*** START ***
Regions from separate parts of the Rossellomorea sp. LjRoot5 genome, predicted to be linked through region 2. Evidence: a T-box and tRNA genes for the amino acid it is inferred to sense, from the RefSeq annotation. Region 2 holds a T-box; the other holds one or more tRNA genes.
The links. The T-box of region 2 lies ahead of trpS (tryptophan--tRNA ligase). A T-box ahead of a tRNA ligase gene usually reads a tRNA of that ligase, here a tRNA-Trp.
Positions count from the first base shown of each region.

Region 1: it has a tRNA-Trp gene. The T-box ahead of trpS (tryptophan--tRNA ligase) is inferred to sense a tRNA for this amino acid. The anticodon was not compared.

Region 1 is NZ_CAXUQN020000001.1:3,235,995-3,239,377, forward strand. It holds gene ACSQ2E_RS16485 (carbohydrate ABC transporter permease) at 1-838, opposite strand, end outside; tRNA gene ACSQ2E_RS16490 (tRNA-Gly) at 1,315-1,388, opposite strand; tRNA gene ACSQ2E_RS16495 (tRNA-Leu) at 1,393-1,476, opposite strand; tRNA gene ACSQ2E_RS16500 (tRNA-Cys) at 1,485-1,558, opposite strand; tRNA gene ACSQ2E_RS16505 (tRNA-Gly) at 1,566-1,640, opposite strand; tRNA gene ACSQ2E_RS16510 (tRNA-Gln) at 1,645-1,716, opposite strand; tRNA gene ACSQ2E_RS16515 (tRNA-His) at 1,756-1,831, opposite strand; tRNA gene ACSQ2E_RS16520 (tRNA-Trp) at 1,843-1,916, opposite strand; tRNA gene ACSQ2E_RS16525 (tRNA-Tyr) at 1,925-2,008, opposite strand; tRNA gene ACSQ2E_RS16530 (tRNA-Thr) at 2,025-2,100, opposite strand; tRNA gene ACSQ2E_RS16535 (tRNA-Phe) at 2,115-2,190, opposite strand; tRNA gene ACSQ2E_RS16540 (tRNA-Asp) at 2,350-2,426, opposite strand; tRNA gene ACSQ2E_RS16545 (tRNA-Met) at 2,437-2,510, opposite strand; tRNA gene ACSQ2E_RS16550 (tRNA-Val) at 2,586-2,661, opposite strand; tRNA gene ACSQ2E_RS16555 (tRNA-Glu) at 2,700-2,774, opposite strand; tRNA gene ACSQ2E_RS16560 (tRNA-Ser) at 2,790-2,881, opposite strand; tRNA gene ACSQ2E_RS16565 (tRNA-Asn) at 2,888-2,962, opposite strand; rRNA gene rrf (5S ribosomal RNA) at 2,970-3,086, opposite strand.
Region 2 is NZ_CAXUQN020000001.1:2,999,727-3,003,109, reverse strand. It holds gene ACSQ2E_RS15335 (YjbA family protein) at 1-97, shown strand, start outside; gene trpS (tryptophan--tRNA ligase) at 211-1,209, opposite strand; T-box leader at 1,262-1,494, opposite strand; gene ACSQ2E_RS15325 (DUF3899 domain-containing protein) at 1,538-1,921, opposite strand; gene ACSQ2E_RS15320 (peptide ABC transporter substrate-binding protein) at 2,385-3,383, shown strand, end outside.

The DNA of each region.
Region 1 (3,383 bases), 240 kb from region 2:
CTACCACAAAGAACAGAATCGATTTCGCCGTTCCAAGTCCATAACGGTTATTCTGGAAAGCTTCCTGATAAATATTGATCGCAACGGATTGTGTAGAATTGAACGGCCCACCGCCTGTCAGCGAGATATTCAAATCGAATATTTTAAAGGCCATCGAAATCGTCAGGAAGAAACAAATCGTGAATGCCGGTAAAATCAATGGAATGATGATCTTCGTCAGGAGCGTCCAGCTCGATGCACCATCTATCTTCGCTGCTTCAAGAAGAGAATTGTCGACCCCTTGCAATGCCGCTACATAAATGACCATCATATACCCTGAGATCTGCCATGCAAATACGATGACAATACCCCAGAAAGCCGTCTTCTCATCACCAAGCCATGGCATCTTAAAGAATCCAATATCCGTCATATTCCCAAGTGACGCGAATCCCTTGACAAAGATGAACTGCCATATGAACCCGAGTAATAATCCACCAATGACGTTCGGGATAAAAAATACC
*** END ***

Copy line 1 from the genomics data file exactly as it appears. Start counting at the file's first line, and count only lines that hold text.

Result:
Regions from separate parts of the Rossellomorea sp. LjRoot5 genome, predicted to be linked through region 2. Evidence: a T-box and tRNA genes for the amino acid it is inferred to sense, from the RefSeq annotation. Region 2 holds a T-box; the other holds one or more tRNA genes.